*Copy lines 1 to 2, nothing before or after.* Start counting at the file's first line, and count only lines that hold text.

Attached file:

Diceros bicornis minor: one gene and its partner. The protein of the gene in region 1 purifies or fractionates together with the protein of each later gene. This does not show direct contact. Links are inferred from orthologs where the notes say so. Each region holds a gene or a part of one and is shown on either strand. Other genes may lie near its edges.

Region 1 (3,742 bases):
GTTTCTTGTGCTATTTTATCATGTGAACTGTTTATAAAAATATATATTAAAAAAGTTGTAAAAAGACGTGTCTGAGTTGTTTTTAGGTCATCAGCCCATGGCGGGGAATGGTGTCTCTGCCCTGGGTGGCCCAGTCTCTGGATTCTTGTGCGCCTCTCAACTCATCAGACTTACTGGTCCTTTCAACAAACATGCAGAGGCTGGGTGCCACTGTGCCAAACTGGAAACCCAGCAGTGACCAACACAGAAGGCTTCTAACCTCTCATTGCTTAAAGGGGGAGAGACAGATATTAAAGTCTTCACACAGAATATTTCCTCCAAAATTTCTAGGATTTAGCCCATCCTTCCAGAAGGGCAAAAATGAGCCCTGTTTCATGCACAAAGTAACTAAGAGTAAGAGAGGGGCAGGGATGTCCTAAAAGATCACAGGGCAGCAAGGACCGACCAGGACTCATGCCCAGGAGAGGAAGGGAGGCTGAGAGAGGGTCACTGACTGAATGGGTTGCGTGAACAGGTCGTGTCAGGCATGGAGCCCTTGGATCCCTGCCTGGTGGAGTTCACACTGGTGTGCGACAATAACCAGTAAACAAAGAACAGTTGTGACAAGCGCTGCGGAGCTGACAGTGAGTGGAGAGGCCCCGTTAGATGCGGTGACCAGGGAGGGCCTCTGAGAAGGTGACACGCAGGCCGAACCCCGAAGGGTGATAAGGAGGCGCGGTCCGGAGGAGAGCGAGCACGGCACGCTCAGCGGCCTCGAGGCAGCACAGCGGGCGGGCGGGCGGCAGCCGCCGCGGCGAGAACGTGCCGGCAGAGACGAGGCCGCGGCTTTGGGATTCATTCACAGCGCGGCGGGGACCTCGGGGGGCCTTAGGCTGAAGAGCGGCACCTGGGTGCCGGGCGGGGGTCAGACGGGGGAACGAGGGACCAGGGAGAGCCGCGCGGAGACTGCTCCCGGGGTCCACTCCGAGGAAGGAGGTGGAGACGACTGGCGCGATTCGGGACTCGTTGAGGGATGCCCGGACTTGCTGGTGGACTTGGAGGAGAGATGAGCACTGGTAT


Diceros bicornis minor: one gene and its partner. The protein of the gene in region 1 purifies or fractionates together with the protein of each later gene. This does not show direct contact. Links are inferred from orthologs where the notes say so. Each region holds a gene or a part of one and is shown on either strand. Other genes may lie near its edges.

Region 1 (3,742 bases):